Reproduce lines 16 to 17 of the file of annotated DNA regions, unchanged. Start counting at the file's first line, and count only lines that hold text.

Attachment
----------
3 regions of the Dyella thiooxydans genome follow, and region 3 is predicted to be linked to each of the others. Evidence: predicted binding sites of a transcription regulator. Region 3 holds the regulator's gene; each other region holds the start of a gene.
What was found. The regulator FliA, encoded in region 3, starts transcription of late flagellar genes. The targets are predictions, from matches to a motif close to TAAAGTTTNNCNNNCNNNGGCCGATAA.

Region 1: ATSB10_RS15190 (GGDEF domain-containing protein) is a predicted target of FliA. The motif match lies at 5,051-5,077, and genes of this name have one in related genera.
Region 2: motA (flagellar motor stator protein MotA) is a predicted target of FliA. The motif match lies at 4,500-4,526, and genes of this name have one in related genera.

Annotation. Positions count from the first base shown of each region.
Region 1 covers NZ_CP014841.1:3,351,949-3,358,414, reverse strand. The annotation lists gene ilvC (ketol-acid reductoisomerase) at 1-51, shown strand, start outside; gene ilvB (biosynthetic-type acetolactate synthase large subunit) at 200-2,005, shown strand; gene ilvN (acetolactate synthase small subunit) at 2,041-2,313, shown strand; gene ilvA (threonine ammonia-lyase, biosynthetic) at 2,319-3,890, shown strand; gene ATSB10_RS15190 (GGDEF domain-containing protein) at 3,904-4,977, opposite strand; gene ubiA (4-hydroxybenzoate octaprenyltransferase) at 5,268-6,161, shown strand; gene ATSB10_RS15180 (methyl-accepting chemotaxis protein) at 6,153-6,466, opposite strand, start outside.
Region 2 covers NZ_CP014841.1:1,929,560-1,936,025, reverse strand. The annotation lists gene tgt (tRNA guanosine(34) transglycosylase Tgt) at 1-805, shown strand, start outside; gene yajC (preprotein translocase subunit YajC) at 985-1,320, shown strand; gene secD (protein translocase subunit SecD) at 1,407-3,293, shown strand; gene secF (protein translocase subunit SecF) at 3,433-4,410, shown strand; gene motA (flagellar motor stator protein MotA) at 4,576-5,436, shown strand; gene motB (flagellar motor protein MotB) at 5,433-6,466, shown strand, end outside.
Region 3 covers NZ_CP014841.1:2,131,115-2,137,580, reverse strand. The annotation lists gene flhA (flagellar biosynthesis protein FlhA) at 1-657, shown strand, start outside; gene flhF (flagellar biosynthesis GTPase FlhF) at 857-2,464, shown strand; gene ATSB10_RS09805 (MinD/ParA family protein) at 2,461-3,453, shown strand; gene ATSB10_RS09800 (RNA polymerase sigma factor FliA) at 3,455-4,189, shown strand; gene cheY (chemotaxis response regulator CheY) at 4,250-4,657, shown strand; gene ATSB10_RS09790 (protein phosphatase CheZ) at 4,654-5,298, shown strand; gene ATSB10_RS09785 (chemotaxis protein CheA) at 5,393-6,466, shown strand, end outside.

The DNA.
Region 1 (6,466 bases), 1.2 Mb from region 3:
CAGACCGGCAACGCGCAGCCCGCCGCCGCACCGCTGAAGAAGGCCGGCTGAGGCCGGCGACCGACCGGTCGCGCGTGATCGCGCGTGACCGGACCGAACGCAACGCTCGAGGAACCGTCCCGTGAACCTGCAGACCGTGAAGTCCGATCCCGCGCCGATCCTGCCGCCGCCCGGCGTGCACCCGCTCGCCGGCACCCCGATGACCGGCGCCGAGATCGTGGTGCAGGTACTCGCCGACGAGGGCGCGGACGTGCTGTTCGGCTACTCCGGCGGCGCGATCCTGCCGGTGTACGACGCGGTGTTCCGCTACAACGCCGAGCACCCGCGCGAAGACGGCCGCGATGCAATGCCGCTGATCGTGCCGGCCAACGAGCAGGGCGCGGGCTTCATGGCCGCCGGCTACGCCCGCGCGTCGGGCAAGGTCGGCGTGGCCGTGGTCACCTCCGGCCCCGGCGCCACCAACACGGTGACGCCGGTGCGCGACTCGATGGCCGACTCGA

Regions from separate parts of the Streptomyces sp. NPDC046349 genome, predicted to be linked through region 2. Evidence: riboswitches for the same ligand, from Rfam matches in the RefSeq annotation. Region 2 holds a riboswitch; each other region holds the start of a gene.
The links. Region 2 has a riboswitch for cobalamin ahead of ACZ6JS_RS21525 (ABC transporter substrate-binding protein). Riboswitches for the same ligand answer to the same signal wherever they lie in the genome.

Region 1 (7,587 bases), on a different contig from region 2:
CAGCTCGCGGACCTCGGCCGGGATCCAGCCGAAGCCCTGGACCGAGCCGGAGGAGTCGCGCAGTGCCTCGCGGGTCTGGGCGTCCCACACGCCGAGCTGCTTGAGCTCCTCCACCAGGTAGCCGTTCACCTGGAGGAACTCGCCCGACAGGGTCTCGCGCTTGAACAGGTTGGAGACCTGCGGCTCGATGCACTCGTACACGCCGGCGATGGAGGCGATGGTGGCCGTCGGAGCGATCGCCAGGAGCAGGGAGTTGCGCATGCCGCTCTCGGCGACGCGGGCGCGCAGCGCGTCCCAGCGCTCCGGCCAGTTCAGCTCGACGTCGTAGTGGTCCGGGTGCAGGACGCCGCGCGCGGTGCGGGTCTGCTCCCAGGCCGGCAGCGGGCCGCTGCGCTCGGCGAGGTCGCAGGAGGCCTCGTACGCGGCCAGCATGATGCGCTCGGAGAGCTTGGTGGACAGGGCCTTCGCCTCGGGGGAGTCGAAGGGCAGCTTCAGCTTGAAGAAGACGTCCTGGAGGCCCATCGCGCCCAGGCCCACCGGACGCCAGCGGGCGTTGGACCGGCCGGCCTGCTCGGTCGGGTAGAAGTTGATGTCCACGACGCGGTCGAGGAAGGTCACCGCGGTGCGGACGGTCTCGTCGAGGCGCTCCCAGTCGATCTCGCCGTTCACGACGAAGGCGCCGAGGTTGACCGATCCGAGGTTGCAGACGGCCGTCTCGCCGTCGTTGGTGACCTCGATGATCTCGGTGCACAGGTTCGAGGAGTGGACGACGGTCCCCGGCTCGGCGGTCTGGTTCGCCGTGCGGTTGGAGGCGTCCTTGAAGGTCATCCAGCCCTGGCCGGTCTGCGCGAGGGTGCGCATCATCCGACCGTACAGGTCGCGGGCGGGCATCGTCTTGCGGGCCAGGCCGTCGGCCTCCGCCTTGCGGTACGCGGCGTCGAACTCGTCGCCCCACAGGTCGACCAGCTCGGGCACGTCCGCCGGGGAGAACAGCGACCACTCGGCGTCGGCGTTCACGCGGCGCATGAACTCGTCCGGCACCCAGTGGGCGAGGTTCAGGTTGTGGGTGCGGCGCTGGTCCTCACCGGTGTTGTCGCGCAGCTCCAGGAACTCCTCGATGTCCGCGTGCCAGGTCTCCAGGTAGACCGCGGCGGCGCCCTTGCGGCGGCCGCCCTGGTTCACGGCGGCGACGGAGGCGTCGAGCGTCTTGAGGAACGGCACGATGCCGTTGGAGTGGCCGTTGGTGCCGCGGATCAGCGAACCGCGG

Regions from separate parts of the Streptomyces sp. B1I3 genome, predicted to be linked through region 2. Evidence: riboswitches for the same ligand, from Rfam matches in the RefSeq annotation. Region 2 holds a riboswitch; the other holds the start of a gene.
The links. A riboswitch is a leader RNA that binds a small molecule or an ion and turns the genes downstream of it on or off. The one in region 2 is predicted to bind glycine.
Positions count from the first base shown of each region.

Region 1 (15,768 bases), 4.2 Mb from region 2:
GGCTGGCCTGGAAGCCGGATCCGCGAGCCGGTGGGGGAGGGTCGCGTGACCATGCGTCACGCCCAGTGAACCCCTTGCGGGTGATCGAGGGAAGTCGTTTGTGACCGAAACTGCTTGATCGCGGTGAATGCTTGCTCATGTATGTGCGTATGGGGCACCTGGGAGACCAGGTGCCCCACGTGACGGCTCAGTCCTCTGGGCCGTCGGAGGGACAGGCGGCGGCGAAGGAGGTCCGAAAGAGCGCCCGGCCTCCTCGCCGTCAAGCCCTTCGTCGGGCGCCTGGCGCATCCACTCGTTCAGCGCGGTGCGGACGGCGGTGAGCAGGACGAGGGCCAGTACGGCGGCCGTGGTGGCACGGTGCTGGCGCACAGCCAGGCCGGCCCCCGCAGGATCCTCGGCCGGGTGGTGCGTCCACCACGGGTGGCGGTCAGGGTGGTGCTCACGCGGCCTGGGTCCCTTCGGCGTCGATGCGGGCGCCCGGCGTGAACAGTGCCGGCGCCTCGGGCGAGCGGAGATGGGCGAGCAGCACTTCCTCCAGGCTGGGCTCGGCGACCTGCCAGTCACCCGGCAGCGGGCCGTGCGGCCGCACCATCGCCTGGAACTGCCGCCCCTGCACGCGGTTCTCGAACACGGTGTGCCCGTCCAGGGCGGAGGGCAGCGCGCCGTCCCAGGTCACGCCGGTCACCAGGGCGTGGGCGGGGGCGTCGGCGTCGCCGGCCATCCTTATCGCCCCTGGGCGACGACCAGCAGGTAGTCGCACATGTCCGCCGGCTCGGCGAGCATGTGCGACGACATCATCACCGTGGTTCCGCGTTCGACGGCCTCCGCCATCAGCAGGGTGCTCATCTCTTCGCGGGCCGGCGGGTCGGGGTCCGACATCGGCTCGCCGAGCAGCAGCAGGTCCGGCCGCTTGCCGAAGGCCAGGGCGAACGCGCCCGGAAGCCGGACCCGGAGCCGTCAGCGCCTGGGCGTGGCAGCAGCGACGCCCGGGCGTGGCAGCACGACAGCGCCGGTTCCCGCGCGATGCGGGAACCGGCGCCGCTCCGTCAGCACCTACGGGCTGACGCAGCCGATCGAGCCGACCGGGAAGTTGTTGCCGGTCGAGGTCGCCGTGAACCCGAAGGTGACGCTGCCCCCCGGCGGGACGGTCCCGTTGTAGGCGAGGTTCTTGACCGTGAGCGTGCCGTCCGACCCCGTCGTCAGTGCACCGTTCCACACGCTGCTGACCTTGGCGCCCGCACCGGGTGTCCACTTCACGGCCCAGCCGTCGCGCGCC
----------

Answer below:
Regions from separate parts of the Streptomyces sp. B1I3 genome, predicted to be linked through region 2. Evidence: riboswitches for the same ligand, from Rfam matches in the RefSeq annotation. Region 2 holds a riboswitch; the other holds the start of a gene.
The links. A riboswitch is a leader RNA that binds a small molecule or an ion and turns the genes downstream of it on or off. The one in region 2 is predicted to bind glycine.